Changes in the way people shop, the retail industry, economic and social factors are all currently conspiring to fundamentally the traditional high street format.
Recent analysis shows that 1 in 10 retail outlets across the country are now lying empty and to be honest a walk down any UK high street quickly backs up this stat.. Whilst every high street has lost the stalwarts that have gone bust; Woolworths, BHS, Toys R Us and Maplin, only the more affluent areas are managing to keep the likes of Topshop, Monsoon, Debenhams and Mothercare as these chains enter into CVA insolvency processes to close stores and seek lower rents – effectively enabling them to exit suboptimal areas while retaining other more profitable stores.
The most often cited reason for the ‘death of the high street’ is that consumers are choosing to shop elsewhere… online and yes people are shopping differently – a report this week from Retail Economics predicted that half of all UK retail sales will be online within the next decade – up from one fifth today and British Retail Consortium’s monthly footfall tracker has highlighted that June 2019 experienced a seven year low on high street footfall, dropping 4.5%.
But its not only changing shopping habits, lowered footfall is undoubtedly impacted by the economic uncertainty the ‘no deal’ Brexit cloud hanging over the country and there are also wider social and economic issues at play. The loss of industry in smaller town centres has moved workforces to major cities along with their retail spend, rising business rates, public transport and parking have all also contributed to the move away from high street footfall.
There has also been a big increase in restaurant business insolvencies, rising from 985 in 2017 to 1,219 in 2018. These include standalone restaurants but many are the private equity backed chains such as Prezzo and Carluccios who expanded fast into many high street locations but are now sitting empty as diners feel the economic pinch.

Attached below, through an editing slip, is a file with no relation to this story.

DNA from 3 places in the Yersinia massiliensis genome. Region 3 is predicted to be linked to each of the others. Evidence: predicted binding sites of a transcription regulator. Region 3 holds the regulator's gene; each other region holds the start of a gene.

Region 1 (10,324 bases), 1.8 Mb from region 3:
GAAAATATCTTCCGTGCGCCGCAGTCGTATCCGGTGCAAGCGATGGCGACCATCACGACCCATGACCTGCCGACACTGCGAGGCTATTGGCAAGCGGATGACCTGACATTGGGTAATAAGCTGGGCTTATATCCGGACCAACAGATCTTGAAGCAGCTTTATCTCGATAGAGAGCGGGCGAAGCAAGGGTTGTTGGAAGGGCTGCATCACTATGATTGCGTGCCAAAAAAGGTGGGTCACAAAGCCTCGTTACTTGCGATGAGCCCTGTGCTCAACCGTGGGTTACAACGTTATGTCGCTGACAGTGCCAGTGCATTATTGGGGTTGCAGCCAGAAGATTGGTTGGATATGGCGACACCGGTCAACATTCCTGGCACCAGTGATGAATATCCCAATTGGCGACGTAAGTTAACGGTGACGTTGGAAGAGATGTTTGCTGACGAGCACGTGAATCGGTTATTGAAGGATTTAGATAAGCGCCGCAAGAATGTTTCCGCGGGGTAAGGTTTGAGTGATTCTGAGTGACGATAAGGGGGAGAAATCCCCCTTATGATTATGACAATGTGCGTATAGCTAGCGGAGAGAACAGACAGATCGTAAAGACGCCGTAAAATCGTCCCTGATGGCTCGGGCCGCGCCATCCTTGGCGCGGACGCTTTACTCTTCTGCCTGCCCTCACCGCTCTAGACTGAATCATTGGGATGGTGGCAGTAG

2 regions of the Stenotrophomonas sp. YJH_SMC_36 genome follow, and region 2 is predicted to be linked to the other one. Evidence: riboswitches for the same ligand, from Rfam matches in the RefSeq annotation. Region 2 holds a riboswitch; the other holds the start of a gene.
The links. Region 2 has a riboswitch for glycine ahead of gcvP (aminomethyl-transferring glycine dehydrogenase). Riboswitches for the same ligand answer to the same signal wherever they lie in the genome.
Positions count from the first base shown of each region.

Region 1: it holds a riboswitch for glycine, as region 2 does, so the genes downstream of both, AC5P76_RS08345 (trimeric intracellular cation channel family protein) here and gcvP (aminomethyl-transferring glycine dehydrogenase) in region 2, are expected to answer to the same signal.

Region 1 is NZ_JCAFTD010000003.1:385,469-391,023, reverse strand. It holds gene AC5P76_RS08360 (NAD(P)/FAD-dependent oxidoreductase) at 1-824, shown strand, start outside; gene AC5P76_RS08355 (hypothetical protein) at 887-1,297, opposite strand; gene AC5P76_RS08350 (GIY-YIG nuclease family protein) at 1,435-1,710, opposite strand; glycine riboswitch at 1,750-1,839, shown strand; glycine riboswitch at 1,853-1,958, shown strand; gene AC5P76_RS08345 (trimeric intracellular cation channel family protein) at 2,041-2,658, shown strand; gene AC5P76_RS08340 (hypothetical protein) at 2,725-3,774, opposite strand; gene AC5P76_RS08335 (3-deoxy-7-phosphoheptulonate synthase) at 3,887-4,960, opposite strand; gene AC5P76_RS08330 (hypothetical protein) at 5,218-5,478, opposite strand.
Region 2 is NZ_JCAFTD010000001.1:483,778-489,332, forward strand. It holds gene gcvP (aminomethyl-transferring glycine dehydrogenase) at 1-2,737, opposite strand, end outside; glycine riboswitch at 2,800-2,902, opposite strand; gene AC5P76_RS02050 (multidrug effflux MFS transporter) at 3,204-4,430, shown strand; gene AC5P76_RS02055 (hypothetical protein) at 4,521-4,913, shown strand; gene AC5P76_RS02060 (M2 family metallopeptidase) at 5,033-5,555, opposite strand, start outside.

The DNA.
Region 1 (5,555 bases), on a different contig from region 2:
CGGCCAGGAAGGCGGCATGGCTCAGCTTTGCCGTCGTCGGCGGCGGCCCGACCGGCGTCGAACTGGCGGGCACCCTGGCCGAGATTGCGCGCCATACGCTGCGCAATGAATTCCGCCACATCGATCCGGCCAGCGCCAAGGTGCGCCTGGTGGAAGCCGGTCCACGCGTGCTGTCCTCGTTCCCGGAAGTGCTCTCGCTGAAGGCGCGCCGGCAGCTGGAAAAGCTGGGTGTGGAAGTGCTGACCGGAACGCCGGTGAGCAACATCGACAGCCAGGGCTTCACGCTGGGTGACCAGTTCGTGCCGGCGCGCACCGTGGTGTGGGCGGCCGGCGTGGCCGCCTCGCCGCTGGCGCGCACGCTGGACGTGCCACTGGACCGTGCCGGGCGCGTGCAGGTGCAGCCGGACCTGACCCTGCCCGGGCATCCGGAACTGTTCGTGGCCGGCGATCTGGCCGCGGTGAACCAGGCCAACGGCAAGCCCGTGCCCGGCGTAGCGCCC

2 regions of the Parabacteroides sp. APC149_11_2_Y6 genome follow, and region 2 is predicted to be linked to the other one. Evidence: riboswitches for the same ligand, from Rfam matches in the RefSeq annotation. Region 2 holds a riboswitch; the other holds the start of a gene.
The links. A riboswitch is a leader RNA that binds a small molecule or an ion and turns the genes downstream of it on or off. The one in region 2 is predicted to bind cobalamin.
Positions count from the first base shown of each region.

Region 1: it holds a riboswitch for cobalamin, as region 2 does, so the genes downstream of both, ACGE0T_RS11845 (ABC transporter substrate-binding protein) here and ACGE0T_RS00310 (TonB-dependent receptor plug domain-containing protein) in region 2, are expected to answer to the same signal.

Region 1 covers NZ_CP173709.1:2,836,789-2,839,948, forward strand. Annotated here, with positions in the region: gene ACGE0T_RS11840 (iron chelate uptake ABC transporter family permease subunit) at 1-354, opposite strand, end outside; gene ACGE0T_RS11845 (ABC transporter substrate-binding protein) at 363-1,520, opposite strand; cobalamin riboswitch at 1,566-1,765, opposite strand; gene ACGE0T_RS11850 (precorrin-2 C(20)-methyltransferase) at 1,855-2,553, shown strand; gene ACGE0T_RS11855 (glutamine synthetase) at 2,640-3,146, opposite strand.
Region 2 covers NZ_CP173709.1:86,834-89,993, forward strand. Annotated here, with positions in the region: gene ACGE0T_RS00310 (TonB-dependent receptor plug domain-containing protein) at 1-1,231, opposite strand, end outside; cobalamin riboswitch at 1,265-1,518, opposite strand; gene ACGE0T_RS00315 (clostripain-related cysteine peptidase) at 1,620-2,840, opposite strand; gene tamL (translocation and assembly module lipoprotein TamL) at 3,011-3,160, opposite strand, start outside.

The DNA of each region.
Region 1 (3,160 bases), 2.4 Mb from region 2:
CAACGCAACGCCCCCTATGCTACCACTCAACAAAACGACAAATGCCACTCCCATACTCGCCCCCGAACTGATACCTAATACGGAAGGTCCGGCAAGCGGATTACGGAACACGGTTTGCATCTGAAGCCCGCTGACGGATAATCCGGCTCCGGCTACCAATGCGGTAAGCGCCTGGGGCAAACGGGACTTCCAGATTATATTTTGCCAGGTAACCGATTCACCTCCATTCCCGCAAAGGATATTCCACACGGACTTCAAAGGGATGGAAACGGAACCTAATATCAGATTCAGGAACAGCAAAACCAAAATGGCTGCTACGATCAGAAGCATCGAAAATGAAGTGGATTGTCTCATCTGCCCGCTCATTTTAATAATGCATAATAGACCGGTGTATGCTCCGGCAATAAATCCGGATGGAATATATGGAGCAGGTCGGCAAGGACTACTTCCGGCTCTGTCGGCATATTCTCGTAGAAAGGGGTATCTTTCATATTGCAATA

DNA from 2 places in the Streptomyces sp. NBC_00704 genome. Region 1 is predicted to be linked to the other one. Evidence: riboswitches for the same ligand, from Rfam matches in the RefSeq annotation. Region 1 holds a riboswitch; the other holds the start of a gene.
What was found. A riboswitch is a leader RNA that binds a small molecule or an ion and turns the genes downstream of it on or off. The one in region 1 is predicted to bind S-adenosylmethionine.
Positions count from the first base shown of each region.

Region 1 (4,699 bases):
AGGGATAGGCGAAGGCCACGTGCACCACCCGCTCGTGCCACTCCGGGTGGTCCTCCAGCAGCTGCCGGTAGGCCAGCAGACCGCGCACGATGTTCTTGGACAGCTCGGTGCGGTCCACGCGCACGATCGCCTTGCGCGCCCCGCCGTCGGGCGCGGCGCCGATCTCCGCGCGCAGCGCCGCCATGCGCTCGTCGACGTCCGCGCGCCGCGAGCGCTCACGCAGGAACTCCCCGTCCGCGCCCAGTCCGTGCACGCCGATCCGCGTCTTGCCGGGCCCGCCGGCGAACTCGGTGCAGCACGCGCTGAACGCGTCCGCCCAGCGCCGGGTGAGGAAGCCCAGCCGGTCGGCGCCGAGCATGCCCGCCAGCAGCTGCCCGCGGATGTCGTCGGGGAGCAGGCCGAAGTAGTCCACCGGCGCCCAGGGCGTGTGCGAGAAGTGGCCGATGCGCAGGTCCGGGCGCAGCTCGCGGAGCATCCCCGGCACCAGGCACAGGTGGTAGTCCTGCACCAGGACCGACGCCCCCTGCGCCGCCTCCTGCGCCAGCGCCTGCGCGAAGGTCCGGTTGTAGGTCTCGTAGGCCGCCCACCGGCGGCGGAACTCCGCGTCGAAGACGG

So if the big stores and restaurant chains are closing up shop on the high street – is there anything taking their place? There are but it’s a rather small scale and eclectic bunch; vaping shops, mens barbers, locally made artisan food stores and plastic free supermarkets!
So with the traditional high street format rapidly evolving – what could we expect our UK high streets to look like in five or ten years?
As shopping habits have evolved it is now recognised that to attract shoppers to leave the comfort of their own homes (and online shopping) high street stores have to offer a social/lifestyle element. The more progressive high street stores are already introducing experiential concessions to attract shoppers – I’m thinking of the UKs recently opened Primark superstore (link) which has made a trip to the store an event in itself – with themed cafes, barbers, and even a “snap and share’ room where groups of friends can take in as many clothes as they want, set the lighting and the music and then film and photograph themselves on their phones and upload them to social media.
In Edinburgh the old House of Fraser site has been taken over by Johnnie Walker and has received planning permission to create ‘The Johnnie Walker’ experience. Split across 4 stories and with a rooftop bar delivering a whisky tour experience – tours which are normally only available in the countryside now in the city centre.
Whilst this works in a heavily tourist driven city like Edinburgh it’s unlikely to be a possibility for cities without the same heavy tourist footfall.
This amalgamation of social, retail, and lifestyle experiential outlets to my mind isn’t just the store of the future but is actually a blueprint for the high street of the future. And is it possible? Well the UK government appear to be on board having pledged to support the regeneration of high streets by investing in physical infrastructure (transport, roads etc) and residential and workplace densification around under used retail outlets. The big question will be after so many people have left our city centres to live in the suburbs over the past 20 years will they now want to come back? This is likely to be key to the success of the regeneration of our high streets and it’s not a quick or cheap fix.
What Now For The U.K. High Street? – Forbes